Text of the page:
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Wood Carving Explained



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By : Jimmy Cox    99 or more times read
Submitted 0000-00-00 00:00:00
In learning to carve wood it is a very good plan to start with a few basic shapes, if you have been inspired to start carving by seeing some elaborate piece of ornament, put this out of your mind for the time being and devote yourself to perfecting some of the following simple exercises.

First Exercises

As a first exercise in the round attempt an egg, or perhaps a cylinder, or cone. The actual carving of such shapes need not be a lengthy process, but in the course of making them you will learn some fundamental truths about wood and tools. You may prefer to carve an asymmetrical shape such as a lamp base.

The egg form - large end uppermost - is recognized by the sculptor as a basis for the design of the human head, and if you manage to carve it you will be well on the way to carving a head in the round.

Whatever shape you choose, draw it clearly on the block of wood. Then saw off the unwanted corners, or roughly round the shape. The bow saw can be used for sawing curves. Secure the block to the bench. Commence cutting with a gouge of medium sweep or curve 1/2 in. to 3/4 in. in size. Think of the sections of the form as you carve, working all over the shape; avoid making arbitrary holes in the surface. Keep to one gouge for some time. This will help you to carve consistently.

The spiral is rather more difficult to carve, but is good practice in carving concave forms. For this exercise you should buy a 2 in. or 3 in. dowel from your local timber merchant. The drawing can be assisted by pinning a piece of string at the top of the dowel and winding it round spiral fashion. Draw a line along the string. Using a near flat gouge make a sharp cut on each side of the line at approximately 50 degrees and 1 in. deep.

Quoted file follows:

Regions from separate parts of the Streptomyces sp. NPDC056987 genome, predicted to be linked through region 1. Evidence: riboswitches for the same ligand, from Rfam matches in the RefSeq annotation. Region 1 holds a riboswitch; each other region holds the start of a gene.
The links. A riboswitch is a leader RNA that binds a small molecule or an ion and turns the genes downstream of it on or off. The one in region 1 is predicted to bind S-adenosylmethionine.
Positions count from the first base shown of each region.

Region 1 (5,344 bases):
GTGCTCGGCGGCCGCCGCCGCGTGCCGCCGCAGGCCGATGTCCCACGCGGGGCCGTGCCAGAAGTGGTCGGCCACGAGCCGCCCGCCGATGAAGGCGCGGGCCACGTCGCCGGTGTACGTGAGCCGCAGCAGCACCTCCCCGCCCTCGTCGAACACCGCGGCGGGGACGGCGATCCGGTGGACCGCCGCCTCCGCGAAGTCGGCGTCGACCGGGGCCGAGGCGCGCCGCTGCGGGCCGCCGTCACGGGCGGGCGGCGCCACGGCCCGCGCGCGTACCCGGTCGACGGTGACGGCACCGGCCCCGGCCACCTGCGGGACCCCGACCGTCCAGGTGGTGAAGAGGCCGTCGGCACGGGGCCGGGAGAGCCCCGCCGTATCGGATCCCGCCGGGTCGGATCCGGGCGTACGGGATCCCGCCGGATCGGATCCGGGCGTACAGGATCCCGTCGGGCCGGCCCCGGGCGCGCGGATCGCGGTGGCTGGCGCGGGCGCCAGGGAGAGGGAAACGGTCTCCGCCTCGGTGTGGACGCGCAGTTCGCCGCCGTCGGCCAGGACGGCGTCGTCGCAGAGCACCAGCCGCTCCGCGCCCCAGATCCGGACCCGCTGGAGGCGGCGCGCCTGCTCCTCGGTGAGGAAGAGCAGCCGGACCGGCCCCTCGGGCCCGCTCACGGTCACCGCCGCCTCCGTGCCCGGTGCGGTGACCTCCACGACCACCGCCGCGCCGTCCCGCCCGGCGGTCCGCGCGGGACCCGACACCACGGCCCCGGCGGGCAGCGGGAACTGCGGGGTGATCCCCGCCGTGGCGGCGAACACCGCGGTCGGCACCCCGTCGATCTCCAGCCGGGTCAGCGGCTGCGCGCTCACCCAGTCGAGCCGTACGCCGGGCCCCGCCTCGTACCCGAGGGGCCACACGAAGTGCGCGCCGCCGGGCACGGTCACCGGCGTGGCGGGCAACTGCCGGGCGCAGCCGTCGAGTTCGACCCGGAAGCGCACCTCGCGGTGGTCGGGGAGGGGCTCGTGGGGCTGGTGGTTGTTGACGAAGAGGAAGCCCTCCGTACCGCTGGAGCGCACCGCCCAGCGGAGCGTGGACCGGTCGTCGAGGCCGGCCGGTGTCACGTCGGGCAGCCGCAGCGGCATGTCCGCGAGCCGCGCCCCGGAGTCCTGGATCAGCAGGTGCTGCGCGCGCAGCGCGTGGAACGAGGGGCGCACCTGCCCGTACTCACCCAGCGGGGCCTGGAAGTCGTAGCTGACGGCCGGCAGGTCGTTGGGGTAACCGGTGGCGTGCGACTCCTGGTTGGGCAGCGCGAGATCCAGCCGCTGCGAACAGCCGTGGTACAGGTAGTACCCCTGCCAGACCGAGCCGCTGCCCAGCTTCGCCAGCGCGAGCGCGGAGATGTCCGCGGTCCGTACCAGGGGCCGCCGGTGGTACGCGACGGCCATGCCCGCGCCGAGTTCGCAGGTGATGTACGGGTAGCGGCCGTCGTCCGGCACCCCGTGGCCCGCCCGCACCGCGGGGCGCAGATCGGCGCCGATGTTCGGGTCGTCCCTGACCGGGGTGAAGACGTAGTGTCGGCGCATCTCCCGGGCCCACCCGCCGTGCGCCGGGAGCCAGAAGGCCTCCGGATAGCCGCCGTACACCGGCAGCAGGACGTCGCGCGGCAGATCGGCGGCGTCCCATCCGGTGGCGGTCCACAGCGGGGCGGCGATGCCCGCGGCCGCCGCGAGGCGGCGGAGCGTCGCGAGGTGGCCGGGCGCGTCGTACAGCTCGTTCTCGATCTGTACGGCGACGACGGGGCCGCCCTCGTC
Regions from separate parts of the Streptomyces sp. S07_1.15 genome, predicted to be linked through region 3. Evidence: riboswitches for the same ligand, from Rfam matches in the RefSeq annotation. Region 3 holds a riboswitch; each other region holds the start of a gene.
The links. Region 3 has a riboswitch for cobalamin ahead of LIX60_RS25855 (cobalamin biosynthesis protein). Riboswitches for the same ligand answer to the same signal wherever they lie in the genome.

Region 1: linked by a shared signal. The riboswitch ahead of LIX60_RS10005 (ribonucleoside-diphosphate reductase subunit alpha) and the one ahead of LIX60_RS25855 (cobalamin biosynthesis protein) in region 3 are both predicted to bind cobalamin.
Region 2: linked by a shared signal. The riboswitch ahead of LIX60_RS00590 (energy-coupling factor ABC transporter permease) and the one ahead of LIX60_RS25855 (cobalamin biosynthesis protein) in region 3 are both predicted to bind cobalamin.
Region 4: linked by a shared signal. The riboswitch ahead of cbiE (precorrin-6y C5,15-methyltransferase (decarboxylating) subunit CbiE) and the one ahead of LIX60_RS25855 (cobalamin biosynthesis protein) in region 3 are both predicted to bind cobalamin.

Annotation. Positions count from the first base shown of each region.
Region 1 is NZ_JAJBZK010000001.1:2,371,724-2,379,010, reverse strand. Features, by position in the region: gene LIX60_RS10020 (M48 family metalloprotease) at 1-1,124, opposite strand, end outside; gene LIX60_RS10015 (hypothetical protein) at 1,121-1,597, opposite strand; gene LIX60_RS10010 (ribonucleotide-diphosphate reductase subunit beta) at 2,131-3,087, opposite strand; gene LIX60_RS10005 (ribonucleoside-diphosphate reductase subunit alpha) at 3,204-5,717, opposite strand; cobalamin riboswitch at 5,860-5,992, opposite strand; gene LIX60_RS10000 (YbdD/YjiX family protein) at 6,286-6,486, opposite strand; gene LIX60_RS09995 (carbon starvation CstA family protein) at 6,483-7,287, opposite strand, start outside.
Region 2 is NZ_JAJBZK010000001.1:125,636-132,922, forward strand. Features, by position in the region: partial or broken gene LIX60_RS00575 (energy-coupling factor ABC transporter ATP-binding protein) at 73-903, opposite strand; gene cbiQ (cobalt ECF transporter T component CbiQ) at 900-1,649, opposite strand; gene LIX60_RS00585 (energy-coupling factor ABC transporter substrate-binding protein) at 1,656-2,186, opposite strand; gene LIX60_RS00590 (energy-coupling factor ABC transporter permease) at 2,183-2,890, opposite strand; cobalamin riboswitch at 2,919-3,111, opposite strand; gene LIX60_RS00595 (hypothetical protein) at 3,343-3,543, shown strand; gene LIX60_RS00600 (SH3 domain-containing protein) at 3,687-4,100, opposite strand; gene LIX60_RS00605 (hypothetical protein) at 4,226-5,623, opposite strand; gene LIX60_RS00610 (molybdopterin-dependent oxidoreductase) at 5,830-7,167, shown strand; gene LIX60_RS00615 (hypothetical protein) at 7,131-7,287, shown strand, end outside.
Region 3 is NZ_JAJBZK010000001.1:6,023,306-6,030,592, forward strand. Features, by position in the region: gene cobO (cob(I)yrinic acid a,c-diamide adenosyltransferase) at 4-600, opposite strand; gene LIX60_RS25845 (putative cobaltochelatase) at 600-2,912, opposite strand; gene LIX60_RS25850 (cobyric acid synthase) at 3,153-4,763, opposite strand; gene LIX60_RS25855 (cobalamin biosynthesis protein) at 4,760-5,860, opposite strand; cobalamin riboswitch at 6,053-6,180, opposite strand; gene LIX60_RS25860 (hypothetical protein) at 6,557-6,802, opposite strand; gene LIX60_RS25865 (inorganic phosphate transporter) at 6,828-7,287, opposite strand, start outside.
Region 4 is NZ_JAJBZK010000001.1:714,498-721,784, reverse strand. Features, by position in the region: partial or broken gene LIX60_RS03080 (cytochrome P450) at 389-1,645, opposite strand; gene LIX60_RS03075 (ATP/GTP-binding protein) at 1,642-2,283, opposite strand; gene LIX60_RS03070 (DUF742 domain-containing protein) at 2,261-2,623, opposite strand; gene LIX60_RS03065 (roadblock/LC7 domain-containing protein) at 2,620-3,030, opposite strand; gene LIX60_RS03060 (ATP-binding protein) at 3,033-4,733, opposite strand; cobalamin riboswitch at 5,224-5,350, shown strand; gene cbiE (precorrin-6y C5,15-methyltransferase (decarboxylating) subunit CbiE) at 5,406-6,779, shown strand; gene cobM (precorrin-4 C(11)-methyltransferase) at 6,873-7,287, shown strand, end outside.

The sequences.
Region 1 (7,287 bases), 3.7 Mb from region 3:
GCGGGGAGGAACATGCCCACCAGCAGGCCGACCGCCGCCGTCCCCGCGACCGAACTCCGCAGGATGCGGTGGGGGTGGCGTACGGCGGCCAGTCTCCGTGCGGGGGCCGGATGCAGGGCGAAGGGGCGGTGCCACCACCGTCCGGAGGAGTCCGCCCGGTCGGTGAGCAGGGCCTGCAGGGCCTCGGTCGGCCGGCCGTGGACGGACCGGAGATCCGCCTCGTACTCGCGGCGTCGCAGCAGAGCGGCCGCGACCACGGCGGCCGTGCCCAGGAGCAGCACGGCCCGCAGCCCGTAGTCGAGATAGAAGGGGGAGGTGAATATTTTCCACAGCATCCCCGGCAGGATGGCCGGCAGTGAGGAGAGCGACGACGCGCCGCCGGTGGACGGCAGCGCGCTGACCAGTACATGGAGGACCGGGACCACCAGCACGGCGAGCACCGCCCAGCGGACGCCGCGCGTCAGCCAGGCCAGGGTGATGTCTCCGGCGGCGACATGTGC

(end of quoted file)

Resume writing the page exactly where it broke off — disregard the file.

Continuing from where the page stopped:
Now cut a groove with a fluter or deep gouge in a central position between the lines. Work down from the first cuts to the center groove by means of a shallow gouge. Spiral forms are fascinating to carve. The curves can be various or graduated, and the wood could be of asymmetrical shape. It is not always easy to visualize a form such as a spiral in the round and a model can be quickly made in plasticine and would be a useful guide

I advise a broad treatment for the beginner but you may be forced by circumstances to work small, or, on the other hand it may be your natural inclination. In this case toy-like carvings can be made from odd pieces of wood, dowels, old tool-handles etc.

A nursery mobile may be made from small carvings. The arms of the mobile can be made from cane; this is light and easy to drill. Strings, wires and split rings can be used for the attachments. The general pattern of a mobile will work well but you must adjust the design and balance to suit the weight of your carvings.

You should start making the mobile from the light end. If you use strong silk thread for the strings the objects will move freely. With wire the movement is more restricted and double rings at the junction with the cane will help. Some patience must be exercised but experimenting with mobiles is a fascinating occupation.

Start small with some of the projects listed, and you will soon be proficient enough to embark upon more ambitious ones. Just get started!
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